So the last couple of weekends have been blog busts for two reasons. Thanksgiving is almost on us, and with 6 guests, I wanted my place to be shipshape and pristine. And the weather has been horrendous. The first weekend, although lovely through Meadow House windows as I stood sipping tea and enjoying the sun, was bitterly cold and windy. I had hoped to go out and grab a few shots of the last autumnal foliage that was valiantly hanging onto its branches but once I stepped outside I knew I wouldn't be hiking or straying too far from the car at all.
The two photos above were the only photos I took, a local park and my favorite tree, the White Sycamore. The rest of the weekend was spent polishing wood floors and washing kitchen shelves and all crockery that hadn't been used for a while that I'd want for Thanksgiving Day.
This last weekend was rush, rush, rush. The winds were hurricane strength as they bombarded the house, causing the cats to look up at the strange noises and then look at me as though I could explain it. They would both dash out, wanting some fresh air, when I opened the patio door, but then after a quick roll and sniff round the log stack, would come hurtling back inside.
I also had a dilemma to solve. My tiny house has never had so many folks to dinner before and I was very concerned about seating. For years I have hated my small, boring pine table but hadn't seen one to replace that I could afford. I had popped into a Restore shop during the week but seen none I liked yet I had spotted a cute small arm chair that I was now wishing I'd got. So I drove back down there Saturday morning to snap it up. But oh, calamity, it was gone! I walked up and down the aisles, not believing it wasn't there, but then I did spot the sweetest little striped armchair in greens and blues, so I snaffled that instead. And then to my immense joy, I came across a solid oak dining table that extended, but closed up would fit in the space where my tiny pine table sat. I had resolved earlier to just use a folding table that I had in the shed and cover it with a tablecloth, but this one was beautiful, and in my cheap budget. There were 5 chairs, but I didn't need or want those, since I don't like sets of anything, so I just grabbed one and then donated back the other 4. So it was with a very happy heart that half an hour later I was driving down the road, Stuart stuffed full with a dining room chair, an armchair and a table perched on the roof, held down with my kayak straps. I took the back roads home slowly, munching on an egg sandwich and rocking as the winds buffeted the car from side to side. There were broken boughs on the road that I had to dodge and even a snake shimmied across the road in front of me, zigzagging quickly to reach the other side. The only birds flying were the vultures, sweeping low so I could see their claws tucked up under them. Not even the crows were out today.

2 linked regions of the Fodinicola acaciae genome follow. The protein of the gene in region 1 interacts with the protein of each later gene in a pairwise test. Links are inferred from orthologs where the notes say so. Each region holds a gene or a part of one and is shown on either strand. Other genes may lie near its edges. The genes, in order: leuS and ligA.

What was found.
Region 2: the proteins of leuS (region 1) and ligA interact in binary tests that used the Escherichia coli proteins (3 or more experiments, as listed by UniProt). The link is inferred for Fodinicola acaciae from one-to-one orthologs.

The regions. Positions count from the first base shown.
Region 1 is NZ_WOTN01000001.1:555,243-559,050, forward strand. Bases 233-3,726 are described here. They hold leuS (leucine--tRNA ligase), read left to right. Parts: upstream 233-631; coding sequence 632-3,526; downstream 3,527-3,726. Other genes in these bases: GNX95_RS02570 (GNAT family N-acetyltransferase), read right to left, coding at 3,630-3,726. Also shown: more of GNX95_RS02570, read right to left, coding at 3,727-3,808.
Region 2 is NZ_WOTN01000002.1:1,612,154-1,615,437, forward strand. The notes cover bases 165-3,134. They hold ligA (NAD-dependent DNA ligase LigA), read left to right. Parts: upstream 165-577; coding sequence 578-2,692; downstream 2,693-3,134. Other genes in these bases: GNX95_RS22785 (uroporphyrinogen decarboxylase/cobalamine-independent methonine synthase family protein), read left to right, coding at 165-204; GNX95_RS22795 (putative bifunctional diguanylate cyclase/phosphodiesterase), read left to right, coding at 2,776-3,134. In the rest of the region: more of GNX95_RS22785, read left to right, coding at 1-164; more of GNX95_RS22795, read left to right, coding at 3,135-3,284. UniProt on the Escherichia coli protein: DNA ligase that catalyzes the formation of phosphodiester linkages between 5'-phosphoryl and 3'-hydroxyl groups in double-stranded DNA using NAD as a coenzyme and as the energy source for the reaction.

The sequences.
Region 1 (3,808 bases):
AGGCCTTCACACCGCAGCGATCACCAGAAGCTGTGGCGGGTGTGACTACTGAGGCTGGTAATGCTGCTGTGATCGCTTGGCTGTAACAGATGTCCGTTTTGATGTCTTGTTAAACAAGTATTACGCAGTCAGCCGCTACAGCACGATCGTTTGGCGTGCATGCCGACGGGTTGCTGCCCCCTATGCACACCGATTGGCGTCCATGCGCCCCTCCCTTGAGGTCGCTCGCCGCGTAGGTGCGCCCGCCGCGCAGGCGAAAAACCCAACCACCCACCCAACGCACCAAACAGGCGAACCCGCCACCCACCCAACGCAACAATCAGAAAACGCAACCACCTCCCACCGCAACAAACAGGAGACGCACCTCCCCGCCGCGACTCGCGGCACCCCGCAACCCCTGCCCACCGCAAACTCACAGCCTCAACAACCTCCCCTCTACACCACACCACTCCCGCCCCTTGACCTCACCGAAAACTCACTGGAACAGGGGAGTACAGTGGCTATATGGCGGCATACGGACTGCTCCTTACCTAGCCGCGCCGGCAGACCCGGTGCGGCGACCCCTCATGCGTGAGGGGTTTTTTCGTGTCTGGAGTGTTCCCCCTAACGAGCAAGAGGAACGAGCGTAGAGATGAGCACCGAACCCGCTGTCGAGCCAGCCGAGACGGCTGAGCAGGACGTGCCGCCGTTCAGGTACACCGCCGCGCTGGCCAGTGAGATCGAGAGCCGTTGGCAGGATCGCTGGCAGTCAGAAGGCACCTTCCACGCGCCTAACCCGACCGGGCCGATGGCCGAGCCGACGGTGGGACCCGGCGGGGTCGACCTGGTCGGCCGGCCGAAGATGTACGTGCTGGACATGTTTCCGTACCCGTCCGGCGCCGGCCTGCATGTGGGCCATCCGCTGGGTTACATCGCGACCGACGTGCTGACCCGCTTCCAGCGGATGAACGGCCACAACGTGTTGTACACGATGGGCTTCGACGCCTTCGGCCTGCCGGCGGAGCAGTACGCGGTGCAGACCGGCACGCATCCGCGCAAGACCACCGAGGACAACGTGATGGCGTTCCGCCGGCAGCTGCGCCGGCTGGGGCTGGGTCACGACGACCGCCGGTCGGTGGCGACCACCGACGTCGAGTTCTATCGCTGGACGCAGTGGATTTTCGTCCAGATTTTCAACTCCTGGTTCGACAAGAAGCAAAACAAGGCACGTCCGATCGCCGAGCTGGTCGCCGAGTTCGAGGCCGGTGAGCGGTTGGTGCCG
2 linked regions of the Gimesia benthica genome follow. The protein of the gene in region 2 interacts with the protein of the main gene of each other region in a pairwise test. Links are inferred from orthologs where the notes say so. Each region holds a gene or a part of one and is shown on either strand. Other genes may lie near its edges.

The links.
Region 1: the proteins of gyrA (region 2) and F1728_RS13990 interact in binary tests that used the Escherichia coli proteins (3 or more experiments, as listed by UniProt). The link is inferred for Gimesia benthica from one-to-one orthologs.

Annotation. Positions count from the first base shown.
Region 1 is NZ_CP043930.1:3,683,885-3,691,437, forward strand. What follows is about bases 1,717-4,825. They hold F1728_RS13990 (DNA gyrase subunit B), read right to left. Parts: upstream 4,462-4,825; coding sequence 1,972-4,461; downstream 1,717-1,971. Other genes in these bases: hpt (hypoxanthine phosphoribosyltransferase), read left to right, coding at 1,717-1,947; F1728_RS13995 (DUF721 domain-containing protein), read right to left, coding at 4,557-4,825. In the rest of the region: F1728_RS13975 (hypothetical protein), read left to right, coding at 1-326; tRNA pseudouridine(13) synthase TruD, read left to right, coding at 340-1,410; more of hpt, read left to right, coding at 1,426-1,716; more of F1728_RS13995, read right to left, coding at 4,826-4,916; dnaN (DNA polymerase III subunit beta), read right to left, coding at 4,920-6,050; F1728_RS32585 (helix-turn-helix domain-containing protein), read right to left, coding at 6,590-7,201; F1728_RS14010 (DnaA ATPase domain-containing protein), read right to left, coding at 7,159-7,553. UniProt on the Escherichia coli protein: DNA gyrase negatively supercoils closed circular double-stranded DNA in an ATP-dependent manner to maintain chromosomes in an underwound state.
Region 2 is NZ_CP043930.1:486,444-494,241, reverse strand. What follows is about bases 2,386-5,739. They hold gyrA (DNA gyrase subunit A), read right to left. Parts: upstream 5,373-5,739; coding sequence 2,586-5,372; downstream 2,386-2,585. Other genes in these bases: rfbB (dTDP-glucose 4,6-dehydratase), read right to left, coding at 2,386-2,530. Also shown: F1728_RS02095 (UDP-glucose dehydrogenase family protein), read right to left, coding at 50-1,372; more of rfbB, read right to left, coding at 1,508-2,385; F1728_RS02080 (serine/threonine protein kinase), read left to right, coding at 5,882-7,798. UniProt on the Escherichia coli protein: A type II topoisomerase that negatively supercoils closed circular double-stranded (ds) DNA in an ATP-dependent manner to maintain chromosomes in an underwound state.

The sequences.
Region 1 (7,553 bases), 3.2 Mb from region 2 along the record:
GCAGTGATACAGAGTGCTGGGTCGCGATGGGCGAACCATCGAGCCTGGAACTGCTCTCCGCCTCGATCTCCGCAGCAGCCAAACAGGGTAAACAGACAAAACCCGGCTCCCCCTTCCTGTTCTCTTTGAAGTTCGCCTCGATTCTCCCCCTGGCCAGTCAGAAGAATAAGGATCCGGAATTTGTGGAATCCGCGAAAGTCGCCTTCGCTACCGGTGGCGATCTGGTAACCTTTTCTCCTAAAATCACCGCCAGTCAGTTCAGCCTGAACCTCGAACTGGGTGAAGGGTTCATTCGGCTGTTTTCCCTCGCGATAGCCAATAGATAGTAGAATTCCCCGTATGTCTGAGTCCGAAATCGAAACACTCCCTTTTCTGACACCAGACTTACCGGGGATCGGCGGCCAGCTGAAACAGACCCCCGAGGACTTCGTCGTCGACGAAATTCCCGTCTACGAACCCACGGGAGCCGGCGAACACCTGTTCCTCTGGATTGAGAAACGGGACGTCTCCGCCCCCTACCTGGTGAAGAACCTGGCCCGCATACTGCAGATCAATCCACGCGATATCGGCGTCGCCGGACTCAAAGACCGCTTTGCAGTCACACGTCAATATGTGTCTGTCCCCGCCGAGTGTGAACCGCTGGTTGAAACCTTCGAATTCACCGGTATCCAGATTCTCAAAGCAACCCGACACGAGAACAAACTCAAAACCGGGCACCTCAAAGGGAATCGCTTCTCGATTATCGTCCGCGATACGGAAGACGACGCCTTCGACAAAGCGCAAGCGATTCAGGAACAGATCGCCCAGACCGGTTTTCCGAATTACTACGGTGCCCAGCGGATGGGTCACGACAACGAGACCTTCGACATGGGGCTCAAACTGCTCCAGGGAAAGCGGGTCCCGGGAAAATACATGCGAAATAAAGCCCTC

I had to get Matt, my neighbor, to help me get the table inside once I got home, and the wind pinched my face as we unloaded the car. But it did look marvelous once it was placed under the window. Photos will be in the next blog entry. All photos below were taken with my iPhone so quality isn't great...
I had dragged in branches from outside and decorated those with lights which made the room cozy, and even managed to quickly paint a couple of my favorite birds that we see at Meadow House, the black vulture and the crow. These were on bits of wood that I'd pulled off a pallet they didn't offer much room for painting but they fit nicely under my cuckoo clock.
So while I bustled about the house, prepping for my Thanksgiving dinner, Kota and Rosie Lee snuggled up on chairs and in their beds, ignoring my pandemonium and the howling winds outside.
The fire crackled and cast a warm glow on the room as daylight dimmed and I finally managed to get to the end of my long list of chores. Everything had been washed, dusted, polished and vacuumed. The house sparkled with cleanliness and even the front door had been given a new lick of paint with shiny new numbers on it. I was ready!
Richard headed back to DC Saturday night leaving us 3 girls to continue on Sunday. In the morning we made our way towards Crisfield, stopping to explore and take photos on the way down.